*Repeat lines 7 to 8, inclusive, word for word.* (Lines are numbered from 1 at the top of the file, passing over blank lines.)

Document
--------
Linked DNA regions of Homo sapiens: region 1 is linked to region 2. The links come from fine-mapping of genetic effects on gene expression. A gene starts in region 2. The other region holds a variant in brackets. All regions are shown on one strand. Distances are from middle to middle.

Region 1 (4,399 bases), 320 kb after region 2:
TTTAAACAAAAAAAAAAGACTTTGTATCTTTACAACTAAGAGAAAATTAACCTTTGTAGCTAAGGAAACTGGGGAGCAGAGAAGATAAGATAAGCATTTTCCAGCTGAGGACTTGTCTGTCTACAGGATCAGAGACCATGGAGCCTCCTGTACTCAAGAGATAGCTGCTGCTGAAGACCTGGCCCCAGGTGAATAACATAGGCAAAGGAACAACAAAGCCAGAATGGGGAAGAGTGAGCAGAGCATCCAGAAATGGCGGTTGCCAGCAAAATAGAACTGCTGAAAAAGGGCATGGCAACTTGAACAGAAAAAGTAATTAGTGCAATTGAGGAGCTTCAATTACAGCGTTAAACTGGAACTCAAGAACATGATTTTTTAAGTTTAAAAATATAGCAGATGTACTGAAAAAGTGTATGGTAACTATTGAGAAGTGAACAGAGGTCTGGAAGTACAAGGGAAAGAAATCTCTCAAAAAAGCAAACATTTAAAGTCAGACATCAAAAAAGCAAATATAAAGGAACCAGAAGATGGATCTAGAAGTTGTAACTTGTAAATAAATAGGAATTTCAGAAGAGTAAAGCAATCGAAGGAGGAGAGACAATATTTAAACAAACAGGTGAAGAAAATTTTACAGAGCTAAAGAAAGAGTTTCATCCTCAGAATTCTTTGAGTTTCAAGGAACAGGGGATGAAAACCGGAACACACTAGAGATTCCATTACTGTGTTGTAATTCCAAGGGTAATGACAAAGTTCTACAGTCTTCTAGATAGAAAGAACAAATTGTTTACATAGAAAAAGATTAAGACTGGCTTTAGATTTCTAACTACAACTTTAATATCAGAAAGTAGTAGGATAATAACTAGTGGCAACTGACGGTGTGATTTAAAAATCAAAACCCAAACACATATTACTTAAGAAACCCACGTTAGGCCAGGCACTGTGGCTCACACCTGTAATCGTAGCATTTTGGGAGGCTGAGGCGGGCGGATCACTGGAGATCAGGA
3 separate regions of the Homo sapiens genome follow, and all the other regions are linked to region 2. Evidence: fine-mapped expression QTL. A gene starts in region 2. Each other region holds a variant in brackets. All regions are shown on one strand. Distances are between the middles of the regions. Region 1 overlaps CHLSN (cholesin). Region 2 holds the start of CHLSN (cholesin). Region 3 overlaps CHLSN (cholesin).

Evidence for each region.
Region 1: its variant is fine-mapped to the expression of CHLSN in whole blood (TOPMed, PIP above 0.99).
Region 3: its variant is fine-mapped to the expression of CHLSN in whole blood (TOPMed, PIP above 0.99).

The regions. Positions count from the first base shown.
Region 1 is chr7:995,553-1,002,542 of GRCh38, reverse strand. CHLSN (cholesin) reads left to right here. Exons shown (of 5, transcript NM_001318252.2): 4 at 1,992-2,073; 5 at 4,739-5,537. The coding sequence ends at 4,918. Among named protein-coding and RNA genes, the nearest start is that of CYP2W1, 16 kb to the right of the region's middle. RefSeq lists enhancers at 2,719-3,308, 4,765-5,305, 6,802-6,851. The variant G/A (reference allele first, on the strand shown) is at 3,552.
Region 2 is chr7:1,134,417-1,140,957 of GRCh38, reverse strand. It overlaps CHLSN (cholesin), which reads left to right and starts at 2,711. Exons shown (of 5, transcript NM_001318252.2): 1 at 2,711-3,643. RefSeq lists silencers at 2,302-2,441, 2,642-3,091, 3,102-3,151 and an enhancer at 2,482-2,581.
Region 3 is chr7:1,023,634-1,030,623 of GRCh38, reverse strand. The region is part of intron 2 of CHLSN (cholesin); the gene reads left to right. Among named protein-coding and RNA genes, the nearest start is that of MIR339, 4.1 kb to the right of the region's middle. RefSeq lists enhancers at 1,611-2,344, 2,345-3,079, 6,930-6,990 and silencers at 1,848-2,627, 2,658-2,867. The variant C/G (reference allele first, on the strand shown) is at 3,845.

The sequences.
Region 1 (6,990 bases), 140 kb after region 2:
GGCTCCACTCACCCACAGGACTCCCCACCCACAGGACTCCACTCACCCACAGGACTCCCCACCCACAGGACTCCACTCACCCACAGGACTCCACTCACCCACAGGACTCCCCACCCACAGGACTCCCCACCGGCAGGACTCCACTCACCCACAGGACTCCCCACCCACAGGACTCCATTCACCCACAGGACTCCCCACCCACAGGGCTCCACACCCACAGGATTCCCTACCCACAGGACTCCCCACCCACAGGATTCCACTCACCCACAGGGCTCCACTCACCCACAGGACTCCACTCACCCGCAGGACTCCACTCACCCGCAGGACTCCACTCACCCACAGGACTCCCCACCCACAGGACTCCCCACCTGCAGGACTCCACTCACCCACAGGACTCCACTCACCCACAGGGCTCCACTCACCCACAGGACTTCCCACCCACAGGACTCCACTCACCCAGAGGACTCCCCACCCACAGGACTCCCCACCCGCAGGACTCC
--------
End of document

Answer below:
Region 3: its variant is fine-mapped to the expression of CHLSN in whole blood (TOPMed, PIP above 0.99).

The regions. Positions count from the first base shown.